Add up all the metro-rail track in India -- population, 1.2 billion -- and it’s still less than in New York City.
Now, after decades of neglect, local leaders have embarked on India’s most ambitious urban construction project: 22 cities plan to build or extend subways at a projected cost of about 2 trillion rupees ($33 billion), according to Bloomberg News calculations based on official estimates.
Newly elected Prime Minister Narendra Modi, who has promised bullet trains and reduced dependence on cars, is set to give a push to infrastructure investment. The need is urgent in a country already choking on emissions and congestion. The Asian Development Bank estimates that overloaded roads shave at least 2 percent off the economic output of India and every other Asian nation.
By 2031, the population of India’s biggest cities will almost triple to 277 million -- more than the current population of Indonesia, the world’s fourth-most populous nation -- from 108 million in 2001, Barclays Bank Plc projects.
“We are way behind,” said Rajeev Jyoti, head of the railway business at Larsen & Toubro Ltd., which is building the metro in Hyderabad. “Mass-transit systems have to be thought of 30 years in advance. In India, it is always about just playing catch up,” said Jyoti, who previously headed Bombardier Inc.’s transport unit in India.
New Delhi Track
The country now has about 225 kilometers (140 miles) of metro rail lines, almost all accounted for by New Delhi’s 190 kilometers. That compares with about 1,700 kilometers in China and New York City’s 1,062 kilometers of passenger track.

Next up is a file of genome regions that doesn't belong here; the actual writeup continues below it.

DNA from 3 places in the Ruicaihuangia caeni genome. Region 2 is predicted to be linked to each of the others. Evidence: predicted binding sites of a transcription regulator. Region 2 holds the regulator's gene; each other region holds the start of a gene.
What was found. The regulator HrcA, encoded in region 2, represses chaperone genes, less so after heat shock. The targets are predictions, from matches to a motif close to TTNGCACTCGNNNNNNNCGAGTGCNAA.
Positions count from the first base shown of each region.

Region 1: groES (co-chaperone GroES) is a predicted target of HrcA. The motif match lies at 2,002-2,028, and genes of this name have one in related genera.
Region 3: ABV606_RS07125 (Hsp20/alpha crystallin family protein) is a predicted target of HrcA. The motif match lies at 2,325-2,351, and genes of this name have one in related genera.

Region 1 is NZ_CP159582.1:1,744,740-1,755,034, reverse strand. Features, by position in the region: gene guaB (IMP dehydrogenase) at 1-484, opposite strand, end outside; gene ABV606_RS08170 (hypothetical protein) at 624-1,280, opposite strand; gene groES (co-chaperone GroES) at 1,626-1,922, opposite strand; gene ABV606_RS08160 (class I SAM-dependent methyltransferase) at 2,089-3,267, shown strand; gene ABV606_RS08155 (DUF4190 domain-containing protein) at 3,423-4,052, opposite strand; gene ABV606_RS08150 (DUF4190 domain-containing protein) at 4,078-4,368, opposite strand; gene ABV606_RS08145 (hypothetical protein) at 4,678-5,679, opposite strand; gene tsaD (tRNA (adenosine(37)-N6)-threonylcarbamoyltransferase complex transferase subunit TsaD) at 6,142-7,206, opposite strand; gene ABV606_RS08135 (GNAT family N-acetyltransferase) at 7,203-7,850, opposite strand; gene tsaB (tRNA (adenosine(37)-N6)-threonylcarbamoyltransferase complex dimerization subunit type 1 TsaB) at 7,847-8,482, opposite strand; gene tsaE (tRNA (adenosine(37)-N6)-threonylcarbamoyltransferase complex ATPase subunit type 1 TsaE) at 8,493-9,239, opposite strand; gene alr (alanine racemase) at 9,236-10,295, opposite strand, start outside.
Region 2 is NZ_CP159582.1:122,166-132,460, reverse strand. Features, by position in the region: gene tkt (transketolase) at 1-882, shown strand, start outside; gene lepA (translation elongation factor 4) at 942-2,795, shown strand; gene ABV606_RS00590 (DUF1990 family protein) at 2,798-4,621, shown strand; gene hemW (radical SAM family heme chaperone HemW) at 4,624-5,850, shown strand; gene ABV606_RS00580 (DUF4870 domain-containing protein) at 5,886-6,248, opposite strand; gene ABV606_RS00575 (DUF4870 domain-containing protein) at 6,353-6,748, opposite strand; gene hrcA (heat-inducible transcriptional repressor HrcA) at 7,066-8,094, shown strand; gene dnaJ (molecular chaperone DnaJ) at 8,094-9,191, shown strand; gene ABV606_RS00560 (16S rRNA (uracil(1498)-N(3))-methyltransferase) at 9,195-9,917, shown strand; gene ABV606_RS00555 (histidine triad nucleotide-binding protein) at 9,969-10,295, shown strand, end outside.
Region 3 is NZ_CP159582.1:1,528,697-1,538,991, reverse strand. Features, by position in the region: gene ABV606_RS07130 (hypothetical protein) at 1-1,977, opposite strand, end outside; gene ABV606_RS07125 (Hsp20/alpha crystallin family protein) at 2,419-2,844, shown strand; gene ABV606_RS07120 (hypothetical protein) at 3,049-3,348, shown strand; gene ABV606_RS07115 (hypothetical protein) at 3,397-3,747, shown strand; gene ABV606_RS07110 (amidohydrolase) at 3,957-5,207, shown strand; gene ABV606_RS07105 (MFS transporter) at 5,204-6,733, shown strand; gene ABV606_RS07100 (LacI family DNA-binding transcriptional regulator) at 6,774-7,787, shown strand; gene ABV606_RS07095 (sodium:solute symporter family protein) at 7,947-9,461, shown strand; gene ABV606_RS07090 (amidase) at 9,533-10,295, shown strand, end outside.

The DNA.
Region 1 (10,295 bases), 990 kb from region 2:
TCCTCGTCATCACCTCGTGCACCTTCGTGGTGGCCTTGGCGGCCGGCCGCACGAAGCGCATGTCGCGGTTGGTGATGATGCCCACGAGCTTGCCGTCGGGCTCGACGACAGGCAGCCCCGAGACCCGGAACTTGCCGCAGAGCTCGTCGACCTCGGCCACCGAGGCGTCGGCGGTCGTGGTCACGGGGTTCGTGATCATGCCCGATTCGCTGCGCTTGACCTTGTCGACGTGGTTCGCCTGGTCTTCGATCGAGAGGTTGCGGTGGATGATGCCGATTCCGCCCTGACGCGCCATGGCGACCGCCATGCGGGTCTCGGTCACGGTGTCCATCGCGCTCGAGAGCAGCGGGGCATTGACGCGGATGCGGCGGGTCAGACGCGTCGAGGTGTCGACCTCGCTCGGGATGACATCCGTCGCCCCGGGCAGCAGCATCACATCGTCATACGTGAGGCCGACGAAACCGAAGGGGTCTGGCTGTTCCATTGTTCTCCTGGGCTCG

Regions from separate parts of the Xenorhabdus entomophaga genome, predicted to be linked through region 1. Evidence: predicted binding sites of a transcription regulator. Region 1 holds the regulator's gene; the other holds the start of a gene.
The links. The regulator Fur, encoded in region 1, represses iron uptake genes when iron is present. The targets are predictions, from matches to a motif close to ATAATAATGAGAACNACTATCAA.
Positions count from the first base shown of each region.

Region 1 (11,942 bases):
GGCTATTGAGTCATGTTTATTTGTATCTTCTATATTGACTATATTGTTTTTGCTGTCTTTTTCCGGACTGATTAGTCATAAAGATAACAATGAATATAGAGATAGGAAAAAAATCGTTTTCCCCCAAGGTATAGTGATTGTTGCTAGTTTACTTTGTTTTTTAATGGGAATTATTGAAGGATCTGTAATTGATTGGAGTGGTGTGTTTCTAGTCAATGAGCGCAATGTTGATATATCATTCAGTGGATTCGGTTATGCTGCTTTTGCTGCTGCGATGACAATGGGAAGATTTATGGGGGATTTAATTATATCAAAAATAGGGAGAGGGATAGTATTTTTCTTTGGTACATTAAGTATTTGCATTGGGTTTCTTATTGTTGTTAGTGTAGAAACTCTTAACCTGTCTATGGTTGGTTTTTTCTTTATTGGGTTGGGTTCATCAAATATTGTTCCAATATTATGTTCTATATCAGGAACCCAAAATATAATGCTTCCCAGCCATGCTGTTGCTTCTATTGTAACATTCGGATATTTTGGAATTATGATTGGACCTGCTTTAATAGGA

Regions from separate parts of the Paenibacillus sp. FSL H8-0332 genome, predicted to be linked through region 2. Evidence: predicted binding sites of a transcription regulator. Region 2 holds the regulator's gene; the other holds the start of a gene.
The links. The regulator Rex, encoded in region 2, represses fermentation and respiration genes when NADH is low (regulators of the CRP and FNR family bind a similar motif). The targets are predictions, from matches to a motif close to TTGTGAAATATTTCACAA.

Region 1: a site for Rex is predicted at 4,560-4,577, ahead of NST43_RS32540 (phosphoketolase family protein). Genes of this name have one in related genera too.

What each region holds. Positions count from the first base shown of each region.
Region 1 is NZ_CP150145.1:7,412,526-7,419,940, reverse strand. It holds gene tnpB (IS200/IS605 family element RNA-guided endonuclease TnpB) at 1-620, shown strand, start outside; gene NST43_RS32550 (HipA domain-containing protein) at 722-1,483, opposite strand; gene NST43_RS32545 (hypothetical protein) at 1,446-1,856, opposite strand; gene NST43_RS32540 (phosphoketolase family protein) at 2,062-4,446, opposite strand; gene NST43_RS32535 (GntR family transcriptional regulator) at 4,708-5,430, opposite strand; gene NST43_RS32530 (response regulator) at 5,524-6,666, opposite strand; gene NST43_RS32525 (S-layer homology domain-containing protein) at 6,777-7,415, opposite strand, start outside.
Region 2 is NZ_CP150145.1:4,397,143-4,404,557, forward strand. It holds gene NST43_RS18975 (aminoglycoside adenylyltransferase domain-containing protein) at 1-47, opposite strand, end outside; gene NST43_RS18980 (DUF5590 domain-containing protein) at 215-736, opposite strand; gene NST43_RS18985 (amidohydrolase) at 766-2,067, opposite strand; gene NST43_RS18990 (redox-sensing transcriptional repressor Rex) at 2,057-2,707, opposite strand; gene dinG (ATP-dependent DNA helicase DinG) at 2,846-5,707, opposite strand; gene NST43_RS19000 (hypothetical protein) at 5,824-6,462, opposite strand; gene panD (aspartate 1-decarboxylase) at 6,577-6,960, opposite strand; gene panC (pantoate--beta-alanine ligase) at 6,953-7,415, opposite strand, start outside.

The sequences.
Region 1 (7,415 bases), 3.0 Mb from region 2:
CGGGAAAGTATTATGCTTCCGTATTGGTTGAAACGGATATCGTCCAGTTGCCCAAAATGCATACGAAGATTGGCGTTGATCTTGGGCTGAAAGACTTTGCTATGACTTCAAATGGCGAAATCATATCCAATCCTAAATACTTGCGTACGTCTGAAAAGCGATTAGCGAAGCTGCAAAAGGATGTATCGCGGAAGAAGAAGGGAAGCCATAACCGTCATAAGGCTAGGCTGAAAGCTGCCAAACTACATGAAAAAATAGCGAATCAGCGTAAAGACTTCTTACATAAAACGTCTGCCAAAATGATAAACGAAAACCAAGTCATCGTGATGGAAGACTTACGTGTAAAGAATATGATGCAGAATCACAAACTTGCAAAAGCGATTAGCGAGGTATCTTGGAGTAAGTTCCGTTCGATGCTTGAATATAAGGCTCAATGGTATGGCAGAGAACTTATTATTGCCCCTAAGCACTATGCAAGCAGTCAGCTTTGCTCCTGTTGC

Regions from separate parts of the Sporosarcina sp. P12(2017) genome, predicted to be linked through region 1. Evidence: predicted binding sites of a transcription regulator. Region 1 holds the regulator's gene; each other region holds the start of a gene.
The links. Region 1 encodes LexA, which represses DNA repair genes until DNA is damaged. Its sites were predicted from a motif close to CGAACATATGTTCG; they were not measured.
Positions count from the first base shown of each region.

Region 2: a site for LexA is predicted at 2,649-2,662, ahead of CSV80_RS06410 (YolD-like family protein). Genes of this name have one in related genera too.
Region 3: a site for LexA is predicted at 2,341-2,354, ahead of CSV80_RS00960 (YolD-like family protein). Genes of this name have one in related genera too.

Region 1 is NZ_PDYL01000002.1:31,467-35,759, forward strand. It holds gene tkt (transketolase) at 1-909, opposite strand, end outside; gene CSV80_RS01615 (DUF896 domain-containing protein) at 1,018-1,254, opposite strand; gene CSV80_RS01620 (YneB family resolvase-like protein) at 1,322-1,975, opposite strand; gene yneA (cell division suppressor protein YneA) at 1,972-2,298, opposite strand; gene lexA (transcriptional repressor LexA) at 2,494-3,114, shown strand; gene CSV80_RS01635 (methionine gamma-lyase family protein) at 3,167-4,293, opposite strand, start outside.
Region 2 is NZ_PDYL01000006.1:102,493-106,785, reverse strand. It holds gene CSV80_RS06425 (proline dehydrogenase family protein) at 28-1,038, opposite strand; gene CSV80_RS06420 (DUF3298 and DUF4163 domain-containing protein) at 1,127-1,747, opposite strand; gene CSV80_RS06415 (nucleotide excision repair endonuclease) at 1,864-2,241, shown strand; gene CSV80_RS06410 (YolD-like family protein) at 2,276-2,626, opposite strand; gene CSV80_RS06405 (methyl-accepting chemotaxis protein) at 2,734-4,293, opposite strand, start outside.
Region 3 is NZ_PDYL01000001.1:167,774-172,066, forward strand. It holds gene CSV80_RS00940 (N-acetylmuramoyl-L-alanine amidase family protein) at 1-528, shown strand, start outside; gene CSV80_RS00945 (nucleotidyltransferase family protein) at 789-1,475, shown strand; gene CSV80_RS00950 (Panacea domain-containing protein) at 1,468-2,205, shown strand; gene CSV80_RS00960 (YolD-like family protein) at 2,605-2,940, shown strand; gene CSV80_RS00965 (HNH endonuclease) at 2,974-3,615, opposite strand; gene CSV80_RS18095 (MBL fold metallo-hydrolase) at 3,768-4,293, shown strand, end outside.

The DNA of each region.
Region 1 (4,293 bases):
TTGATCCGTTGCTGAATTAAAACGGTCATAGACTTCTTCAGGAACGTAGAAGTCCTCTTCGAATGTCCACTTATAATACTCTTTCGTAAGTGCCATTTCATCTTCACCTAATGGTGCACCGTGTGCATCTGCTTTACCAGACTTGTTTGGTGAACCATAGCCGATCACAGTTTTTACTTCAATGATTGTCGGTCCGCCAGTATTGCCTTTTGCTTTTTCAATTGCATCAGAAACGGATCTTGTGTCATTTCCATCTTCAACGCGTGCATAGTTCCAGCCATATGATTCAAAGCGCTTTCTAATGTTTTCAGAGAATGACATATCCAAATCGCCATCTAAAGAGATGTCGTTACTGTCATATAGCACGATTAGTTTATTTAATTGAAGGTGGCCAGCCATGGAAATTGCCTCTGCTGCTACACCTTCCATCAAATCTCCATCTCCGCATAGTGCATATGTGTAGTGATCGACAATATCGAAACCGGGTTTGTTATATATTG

India needs to increase its total more than 10 times to at least 2,500 kilometers by 2031 to accommodate the expected surge in intracity commuters, reduce pollution and cut road fatalities, according to Venugopal Garre, Manish Agarwal and Saurabh Mishra, Barclays Bank analysts in Mumbai.
“We definitely see a major push for growing and developing metro-rail projects,” said Bharat Salhotra, managing director at Alstom SA’s India transport business. “India is really on the cusp of urban transformation.”
The city with the most at stake is Mumbai, which has a population of more than 18 million and only a 12-kilometer metro that is yet to open. Mumbai Metro One Pvt., the Reliance Infrastructure Ltd.-controlled venture that will operate the metro, plans to open the elevated line linking the northwestern suburb of Versova to Ghatkopar near the airport “seven days” after it receives the approval pending from the country’s Railway Board.
Jaipur, gateway to the tourist destination of Rajasthan, will begin operating a 12-kilometer stretch of its $1.6 billion, 33-kilometer metro later this year.
Kolkata, the first Indian city to open a metro -- in 1984, more than three decades after it was conceived -- runs service on about 25 kilometers of underground, elevated and surface-level track.
“In the three big metros -- Delhi, Mumbai and Kolkata -- metro transit systems were planned when the city was already choking,” Larsen’s Jyoti said. “The tier-two cities have taken the cue and are planning ahead. That is the only good news. Hopefully, they will also find funds for financial closure and have strong project-management skills.”
Two other southern Indian cities also are building: Chennai, a port that has become a hub for car manufacturing with Ford Motor Co. and Hyundai Motor Co. plants, and Hyderabad, where Microsoft Corp. has a development center. Operations are projected to commence between 2015 and 2017.